Morris: Before discussing Hunting in a Farmer’s World, a few general questions. First, who has had the greatest influence on your personal growth? How so?
Dini: Clearly my Dad. He was in industrial packaging sales. Every night at the dinner table was a seminar in how to solve customer problems, and do it ethically in an environment where ethics were too easily forgotten. (Think Mad Men) He was a high performer, but his standards came before everything else. It’s how I learned that sales was all about helping people with their problems. If he didn’t have a solution, he would direct the customer to a competitor. In turn, the customer would look for future opportunities to do business with him.
Morris: The greatest impact on your professional development? How so?
Dini: This is better answered in the negative. I’ve never had a mentor. I often wonder how things could have turned out if I’d had the opportunity to work under someone who would have tutored me. Because of that, I try hard to focus on finding out what my employees want for their futures, and allowing them the flexibility to pursue their personal visions through or alongside their work.
Morris: Years ago, was there a turning point (if not an epiphany) that set you on the career course you continue to follow? Please explain.
Dini: In my early 30s, I quit my sales job in New Jersey to start a company, with financing promised by a customer. He didn’t come through, teaching me a valuable lesson about making sure of things before I act on them. I was at loose ends when my former employer called. They had been acquired, and the new owners offered me an equity position if I could turn around their California operation. I’ve signed my own paycheck since.
Morris: To what extent has your formal education been invaluable to what you have accomplished in life thus far?
Dini: I dropped out of college about halfway to a degree in English. When I returned to night school, I majored in accounting. My English courses all became electives, so I had four years of night classes in required accounting courses. I never wanted to be an accountant, but understanding how a business works always starts with the numbers. Having that type of long-term immersion ingrained a knowledge base that pays off every day.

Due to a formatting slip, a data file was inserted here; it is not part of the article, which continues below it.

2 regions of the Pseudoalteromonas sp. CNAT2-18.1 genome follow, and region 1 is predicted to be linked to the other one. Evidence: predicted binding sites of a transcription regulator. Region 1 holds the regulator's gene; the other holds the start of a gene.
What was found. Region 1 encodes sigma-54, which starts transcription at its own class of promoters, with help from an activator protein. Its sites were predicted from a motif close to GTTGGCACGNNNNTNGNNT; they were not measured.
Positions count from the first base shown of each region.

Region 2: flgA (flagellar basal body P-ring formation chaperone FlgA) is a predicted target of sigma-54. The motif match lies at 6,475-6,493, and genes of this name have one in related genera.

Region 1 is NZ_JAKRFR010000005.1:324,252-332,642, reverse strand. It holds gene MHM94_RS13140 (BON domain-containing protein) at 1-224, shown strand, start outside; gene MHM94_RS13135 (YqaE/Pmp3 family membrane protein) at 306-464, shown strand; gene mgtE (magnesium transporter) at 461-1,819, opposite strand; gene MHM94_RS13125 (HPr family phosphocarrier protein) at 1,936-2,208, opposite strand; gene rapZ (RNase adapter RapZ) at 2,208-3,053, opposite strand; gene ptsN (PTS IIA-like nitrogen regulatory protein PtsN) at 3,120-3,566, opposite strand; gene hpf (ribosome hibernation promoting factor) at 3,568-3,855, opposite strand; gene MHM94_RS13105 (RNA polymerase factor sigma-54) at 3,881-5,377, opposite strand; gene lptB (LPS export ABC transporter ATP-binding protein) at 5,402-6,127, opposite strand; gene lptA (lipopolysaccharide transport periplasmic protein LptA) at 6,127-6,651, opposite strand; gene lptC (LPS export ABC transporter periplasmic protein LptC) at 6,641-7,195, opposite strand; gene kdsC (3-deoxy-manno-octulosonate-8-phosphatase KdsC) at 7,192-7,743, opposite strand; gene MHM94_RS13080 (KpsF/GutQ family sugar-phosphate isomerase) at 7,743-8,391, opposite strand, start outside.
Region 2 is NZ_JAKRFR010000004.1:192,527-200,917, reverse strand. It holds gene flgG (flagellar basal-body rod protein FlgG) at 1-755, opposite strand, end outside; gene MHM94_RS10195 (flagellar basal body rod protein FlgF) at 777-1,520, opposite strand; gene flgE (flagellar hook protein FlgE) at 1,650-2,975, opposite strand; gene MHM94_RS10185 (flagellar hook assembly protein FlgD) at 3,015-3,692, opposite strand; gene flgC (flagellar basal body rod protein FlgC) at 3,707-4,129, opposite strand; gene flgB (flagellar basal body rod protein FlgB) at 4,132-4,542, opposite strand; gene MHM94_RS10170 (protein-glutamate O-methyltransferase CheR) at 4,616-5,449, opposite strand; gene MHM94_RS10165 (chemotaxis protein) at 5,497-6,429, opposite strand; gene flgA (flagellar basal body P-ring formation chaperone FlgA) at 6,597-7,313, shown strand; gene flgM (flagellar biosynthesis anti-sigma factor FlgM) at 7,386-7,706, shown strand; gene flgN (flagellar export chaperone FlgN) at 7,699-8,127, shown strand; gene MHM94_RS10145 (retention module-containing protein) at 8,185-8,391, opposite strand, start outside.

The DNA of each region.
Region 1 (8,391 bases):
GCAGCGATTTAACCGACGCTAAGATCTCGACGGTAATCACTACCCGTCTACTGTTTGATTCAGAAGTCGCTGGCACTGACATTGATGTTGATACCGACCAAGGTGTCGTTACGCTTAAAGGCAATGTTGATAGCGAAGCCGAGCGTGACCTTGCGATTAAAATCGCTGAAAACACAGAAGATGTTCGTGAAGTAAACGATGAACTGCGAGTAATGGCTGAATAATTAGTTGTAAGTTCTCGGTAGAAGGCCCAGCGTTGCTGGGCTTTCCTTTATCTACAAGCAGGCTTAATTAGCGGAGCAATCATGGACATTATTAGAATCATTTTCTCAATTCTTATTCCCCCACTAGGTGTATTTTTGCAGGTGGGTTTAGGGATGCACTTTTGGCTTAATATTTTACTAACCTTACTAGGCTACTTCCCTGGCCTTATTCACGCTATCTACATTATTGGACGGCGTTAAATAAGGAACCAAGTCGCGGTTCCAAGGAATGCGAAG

Morris: What do you know now about the business world that you wish you knew when you when to work full-time for the first time? Why?
Dini: I think the whole concept of a career path escaped me. I took jobs because I had to eat, and advanced because I had talent; but the idea of setting a long term goal, or of thinking about the next step never occurred to me. Once I became a business owner, I struggled with strategy and planning to reach objectives. I do more of it now, but it still isn’t instinctive. A mentor would hopefully have taught me how better to step back and consider the bigger picture.
Morris: Of all the films that you have seen, which – in your opinion – best dramatizes important business principles? Please explain.
Dini: I recently came across a presentation from the Army War College using the film Twelve O’Clock High (1954) with Gregory Peck as an illustration of how a leader has to change roles as his team develops. It was excellent, and I’m using it in a management course that I teach.
Morris: From which non-business book have you learned the most valuable lessons about business? Please explain.